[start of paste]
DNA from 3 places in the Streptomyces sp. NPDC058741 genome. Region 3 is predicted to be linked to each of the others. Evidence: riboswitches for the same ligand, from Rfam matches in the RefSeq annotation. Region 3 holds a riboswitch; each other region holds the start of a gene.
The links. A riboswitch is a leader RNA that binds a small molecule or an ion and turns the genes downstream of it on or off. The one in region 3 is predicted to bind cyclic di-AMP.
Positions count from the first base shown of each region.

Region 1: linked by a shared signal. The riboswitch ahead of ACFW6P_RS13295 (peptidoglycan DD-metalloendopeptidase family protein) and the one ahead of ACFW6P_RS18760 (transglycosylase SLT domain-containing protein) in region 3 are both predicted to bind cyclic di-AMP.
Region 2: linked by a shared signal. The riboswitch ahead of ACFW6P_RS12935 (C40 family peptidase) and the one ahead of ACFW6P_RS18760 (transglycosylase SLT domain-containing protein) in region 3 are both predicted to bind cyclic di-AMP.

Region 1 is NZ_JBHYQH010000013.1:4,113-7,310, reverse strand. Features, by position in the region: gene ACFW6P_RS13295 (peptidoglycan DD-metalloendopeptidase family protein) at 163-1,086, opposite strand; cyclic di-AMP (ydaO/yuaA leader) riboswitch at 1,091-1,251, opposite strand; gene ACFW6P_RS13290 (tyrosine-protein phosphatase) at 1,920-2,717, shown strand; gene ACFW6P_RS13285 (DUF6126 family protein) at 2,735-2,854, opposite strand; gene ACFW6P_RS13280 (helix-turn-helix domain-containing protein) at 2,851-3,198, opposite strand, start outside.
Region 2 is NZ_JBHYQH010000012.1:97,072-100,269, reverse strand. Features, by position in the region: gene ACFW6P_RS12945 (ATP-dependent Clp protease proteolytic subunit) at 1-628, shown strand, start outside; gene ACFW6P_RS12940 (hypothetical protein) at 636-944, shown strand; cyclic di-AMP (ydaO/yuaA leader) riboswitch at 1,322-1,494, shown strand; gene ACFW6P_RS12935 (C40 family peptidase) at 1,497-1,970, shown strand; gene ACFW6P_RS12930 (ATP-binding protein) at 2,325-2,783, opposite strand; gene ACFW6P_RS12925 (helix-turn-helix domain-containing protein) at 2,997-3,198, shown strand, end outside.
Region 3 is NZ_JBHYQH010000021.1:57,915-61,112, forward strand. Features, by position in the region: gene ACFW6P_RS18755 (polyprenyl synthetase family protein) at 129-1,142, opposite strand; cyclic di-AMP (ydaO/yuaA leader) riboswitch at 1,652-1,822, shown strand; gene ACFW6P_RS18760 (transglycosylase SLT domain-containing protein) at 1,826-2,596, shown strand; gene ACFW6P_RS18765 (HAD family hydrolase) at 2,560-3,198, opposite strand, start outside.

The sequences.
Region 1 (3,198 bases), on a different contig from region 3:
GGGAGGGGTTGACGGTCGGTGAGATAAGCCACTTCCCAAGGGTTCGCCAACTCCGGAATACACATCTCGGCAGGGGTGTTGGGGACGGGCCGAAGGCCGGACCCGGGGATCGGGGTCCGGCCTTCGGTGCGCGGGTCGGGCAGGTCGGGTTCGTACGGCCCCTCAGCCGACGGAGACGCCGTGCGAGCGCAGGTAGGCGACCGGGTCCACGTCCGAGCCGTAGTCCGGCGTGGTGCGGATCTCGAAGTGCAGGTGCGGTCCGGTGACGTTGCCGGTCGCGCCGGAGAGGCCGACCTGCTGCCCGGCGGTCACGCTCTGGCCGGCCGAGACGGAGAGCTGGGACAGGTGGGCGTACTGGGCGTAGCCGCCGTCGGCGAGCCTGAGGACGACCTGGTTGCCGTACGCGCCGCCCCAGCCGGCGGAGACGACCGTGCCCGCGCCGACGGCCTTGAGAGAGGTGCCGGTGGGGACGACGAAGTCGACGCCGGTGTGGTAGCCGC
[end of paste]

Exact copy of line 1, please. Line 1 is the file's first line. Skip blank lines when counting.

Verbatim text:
DNA from 3 places in the Streptomyces sp. NPDC058741 genome. Region 3 is predicted to be linked to each of the others. Evidence: riboswitches for the same ligand, from Rfam matches in the RefSeq annotation. Region 3 holds a riboswitch; each other region holds the start of a gene.